Beto O’Rourke was one of more than 20 Democrats hoping to challenge President Donald Trump in 2020. He had a 100-percent pro-abortion voting record and opposed a bill to protect newborns from infanticide.
But the former Texas congressman decided to drop out after lackluster results, a low polling and fundraising standing, and the inability to better connect with voters.
The former Texas congressman made the announcement on Friday in a series of tweets, saying, “I am announcing that my service to the country will not be as a candidate or as the nominee.”
“I am grateful to all the people who made up the heart and soul of this campaign. You were among the hundreds of thousands who made a donation, signed up to volunteer or spread the word about this campaign and our opportunity to help decide the election of our lifetime,” he said.
“Let us continue to fearlessly champion the issues and causes that brought us together,” he continued. “We will work to ensure that the Democratic nominee is successful in defeating Donald Trump in 2020. I can tell you firsthand from having the chance to know the candidates, we will be well served by any one of them, and I’m going to be proud to support whoever she or he is.”
“Thank you for making this campaign possible, and for continuing to believe that we can turn this moment of great peril into a moment of great promise for America and the world,” he concluded.
The biggest peril of a possible O’Rourke presidency would have been his abortion advocacy.
Last month, he announced he would force Americans to fund abortions with their tax dollars if he is elected president.
“It’s long past time that we level the playing field and fully address the inequalities women still face in America today,” the former Texas congressman told Salon.
To achieve equality with men, O’Rourke believes women need to be allowed to abort their unborn babies – and have taxpayers pay for them.
His plan calls for the repeal of the Hyde Amendment, a long-standing, bi-partisan measure that prohibits taxpayer funding of abortions in Medicare, according to the report. It also would force private insurance companies to cover abortions.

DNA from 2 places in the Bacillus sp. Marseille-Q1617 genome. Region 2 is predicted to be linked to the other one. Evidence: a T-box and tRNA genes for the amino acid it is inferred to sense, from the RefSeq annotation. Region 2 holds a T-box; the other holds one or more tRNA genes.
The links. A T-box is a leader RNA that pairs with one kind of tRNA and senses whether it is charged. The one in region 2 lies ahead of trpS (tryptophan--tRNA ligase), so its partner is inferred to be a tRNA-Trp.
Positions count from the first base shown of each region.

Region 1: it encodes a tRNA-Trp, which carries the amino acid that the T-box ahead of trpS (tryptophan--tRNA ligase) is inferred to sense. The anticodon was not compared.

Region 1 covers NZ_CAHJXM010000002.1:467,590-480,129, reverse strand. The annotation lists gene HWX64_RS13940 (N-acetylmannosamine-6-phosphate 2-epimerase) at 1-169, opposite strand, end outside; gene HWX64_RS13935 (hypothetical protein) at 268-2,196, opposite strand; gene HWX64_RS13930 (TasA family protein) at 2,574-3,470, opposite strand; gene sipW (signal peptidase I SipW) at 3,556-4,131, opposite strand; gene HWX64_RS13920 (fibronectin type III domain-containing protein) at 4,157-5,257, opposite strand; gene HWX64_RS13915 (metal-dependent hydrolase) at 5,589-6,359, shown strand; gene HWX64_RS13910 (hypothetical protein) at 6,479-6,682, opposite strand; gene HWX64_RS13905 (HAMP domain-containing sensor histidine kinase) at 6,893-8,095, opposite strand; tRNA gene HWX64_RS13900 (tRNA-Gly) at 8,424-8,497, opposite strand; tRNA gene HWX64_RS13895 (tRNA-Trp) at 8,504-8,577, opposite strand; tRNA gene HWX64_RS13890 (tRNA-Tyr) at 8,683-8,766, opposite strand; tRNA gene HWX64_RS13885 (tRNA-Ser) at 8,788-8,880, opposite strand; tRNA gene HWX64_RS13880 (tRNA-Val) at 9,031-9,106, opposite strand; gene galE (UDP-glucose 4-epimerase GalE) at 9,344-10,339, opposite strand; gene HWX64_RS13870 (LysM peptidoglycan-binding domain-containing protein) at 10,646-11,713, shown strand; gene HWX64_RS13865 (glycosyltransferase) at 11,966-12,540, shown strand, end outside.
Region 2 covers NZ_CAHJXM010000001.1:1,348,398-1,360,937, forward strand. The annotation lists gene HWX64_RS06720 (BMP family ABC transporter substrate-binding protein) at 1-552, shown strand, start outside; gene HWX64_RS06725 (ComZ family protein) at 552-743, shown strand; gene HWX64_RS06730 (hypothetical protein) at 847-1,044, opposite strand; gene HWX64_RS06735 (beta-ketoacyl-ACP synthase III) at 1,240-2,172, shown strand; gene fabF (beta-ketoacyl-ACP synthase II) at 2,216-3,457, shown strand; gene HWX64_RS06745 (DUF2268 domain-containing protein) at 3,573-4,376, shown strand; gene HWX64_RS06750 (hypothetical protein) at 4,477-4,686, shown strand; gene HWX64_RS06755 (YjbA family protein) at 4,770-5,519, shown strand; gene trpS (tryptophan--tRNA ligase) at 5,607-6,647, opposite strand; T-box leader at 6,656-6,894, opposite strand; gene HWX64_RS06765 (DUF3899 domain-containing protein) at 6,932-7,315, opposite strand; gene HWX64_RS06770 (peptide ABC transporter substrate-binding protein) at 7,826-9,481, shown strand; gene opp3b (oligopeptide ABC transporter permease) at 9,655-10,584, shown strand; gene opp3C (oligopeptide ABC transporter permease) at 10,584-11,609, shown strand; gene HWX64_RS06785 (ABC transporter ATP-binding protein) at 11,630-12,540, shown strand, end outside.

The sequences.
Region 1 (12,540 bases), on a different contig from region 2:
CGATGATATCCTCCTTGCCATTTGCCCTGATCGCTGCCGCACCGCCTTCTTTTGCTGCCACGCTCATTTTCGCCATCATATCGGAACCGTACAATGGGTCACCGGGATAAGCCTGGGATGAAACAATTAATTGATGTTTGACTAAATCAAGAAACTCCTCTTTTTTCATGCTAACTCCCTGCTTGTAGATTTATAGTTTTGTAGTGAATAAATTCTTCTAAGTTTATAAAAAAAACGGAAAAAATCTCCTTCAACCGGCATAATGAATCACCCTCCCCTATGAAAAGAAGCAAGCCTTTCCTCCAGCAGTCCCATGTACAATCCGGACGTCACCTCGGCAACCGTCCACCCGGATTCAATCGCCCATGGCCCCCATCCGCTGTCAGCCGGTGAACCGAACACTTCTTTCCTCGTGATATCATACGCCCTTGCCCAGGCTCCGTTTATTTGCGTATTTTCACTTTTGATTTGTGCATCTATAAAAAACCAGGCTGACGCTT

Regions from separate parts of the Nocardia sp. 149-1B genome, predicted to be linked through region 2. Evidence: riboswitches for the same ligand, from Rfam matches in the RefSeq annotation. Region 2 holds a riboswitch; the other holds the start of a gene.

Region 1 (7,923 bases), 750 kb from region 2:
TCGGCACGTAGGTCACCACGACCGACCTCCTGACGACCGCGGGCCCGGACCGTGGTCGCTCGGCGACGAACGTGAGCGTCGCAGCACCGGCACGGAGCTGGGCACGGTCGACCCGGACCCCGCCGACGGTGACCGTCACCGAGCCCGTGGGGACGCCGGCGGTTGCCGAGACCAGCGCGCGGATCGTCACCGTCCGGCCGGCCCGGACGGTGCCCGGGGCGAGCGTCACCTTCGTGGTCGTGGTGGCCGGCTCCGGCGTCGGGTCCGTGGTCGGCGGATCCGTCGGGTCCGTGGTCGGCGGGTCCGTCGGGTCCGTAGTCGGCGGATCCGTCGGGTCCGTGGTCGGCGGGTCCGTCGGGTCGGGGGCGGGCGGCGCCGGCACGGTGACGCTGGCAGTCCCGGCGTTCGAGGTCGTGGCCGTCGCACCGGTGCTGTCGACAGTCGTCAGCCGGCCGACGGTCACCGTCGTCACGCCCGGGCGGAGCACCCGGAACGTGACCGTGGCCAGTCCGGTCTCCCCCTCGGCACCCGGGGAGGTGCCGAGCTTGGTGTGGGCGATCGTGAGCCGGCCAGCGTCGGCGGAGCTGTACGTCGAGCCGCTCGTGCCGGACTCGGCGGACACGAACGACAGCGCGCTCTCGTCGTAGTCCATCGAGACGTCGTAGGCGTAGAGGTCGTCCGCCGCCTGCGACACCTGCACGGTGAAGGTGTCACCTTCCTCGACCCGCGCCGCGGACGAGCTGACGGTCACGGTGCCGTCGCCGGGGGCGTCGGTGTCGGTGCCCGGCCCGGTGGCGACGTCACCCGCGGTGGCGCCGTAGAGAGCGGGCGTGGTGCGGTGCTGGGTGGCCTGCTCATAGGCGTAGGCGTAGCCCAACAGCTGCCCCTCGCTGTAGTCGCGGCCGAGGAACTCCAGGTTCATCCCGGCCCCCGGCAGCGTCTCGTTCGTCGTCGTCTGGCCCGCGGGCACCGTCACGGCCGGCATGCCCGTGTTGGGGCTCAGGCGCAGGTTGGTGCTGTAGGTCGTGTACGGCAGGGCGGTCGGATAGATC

Abortion activists claim taxpayers need to pay for abortions because low income women often struggle to afford abortions. O’Rourke seemed to echo this talking point.
“We must continue to call out the barriers and inequalities women encounter every day, champion women in opportunities for advancement, and defend women against targeted violence and discrimination,” he said.
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He also said he would advocate for the ratification of the Equal Rights Amendment, which would amend the U.S. Constitution to guarantee equal rights for all born citizens no matter what their sex is. Pro-life advocates long have warned that abortion activists would use the amendment to destroy the limited protections that America provides to unborn babies.
He vows to make the right to abortion established in Roe v. Wade a part of federal law, so that it would stand even if Roe is overturned, and “appointing judges who respect Roe v. Wade as the settled law of the land.” He also promises, if elected, to reverse the Trump administration’s [Title X rule, which defunded Planned Parenthood of about $60 million] and to direct the Food and Drug Administration to remove “labeling instructions that impose barriers to medication-based abortions.”
The FDA regulates abortion drugs for important reasons, though. Not only are they deadly to unborn babies, they also can be deadly to mothers when not taken under the proper supervision of a doctor. What’s more, there are very real concerns that, without the regulations, the drugs easily could be obtained by abusive individuals who want to force women to abort their unborn babies. LifeNews already has reported on several such cases.
O’Rourke’s abortion plan, like those of the other Democratic presidential candidates, would hurt women and expand the destruction of unborn babies’ lives in America.
It is not what Americans want, either. A Gallup poll, released in June, found 60 percent of Americans take a pro-life position on abortion, wanting all (21 percent) or almost all (39 percent) abortions made illegal. Another poll from Harvard CAPS/Harris this spring found that just 6 percent of Americans said abortions should be allowed “up until the birth of the child,” while only 8 percent said they should be permitted up to the third trimester. Polls consistently show strong opposition to taxpayer-funded abortions as well.